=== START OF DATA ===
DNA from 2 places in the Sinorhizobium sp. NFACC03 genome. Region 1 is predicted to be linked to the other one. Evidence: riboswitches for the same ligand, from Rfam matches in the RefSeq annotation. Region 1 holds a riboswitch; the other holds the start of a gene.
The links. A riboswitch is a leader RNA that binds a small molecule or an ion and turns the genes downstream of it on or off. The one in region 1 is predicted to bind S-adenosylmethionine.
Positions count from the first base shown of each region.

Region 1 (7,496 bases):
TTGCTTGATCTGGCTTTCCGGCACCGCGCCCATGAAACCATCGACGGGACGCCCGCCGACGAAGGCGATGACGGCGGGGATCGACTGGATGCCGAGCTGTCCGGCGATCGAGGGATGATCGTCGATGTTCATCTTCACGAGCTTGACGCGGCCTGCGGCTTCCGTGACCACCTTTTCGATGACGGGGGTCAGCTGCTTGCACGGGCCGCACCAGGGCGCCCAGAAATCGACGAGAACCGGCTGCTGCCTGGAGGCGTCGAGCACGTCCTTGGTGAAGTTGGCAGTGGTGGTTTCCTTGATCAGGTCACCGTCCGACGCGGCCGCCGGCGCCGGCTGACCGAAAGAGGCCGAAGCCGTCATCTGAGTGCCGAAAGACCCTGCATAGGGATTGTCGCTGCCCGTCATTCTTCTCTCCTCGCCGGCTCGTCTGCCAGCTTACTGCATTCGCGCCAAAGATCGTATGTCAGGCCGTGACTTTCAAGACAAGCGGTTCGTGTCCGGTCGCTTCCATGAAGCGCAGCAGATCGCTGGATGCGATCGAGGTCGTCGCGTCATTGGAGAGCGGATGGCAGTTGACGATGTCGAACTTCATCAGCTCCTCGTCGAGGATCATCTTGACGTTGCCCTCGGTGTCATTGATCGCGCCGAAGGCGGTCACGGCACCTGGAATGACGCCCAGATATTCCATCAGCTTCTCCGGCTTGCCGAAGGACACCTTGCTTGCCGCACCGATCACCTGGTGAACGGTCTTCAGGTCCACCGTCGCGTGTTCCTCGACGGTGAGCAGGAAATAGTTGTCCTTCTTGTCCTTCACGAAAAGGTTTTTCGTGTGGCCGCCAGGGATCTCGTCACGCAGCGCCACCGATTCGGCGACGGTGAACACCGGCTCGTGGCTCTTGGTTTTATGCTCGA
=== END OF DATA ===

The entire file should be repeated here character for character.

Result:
DNA from 2 places in the Sinorhizobium sp. NFACC03 genome. Region 1 is predicted to be linked to the other one. Evidence: riboswitches for the same ligand, from Rfam matches in the RefSeq annotation. Region 1 holds a riboswitch; the other holds the start of a gene.
The links. A riboswitch is a leader RNA that binds a small molecule or an ion and turns the genes downstream of it on or off. The one in region 1 is predicted to bind S-adenosylmethionine.
Positions count from the first base shown of each region.

Region 1 (7,496 bases):
TTGCTTGATCTGGCTTTCCGGCACCGCGCCCATGAAACCATCGACGGGACGCCCGCCGACGAAGGCGATGACGGCGGGGATCGACTGGATGCCGAGCTGTCCGGCGATCGAGGGATGATCGTCGATGTTCATCTTCACGAGCTTGACGCGGCCTGCGGCTTCCGTGACCACCTTTTCGATGACGGGGGTCAGCTGCTTGCACGGGCCGCACCAGGGCGCCCAGAAATCGACGAGAACCGGCTGCTGCCTGGAGGCGTCGAGCACGTCCTTGGTGAAGTTGGCAGTGGTGGTTTCCTTGATCAGGTCACCGTCCGACGCGGCCGCCGGCGCCGGCTGACCGAAAGAGGCCGAAGCCGTCATCTGAGTGCCGAAAGACCCTGCATAGGGATTGTCGCTGCCCGTCATTCTTCTCTCCTCGCCGGCTCGTCTGCCAGCTTACTGCATTCGCGCCAAAGATCGTATGTCAGGCCGTGACTTTCAAGACAAGCGGTTCGTGTCCGGTCGCTTCCATGAAGCGCAGCAGATCGCTGGATGCGATCGAGGTCGTCGCGTCATTGGAGAGCGGATGGCAGTTGACGATGTCGAACTTCATCAGCTCCTCGTCGAGGATCATCTTGACGTTGCCCTCGGTGTCATTGATCGCGCCGAAGGCGGTCACGGCACCTGGAATGACGCCCAGATATTCCATCAGCTTCTCCGGCTTGCCGAAGGACACCTTGCTTGCCGCACCGATCACCTGGTGAACGGTCTTCAGGTCCACCGTCGCGTGTTCCTCGACGGTGAGCAGGAAATAGTTGTCCTTCTTGTCCTTCACGAAAAGGTTTTTCGTGTGGCCGCCAGGGATCTCGTCACGCAGCGCCACCGATTCGGCGACGGTGAACACCGGCTCGTGGCTCTTGGTTTTATGCTCGA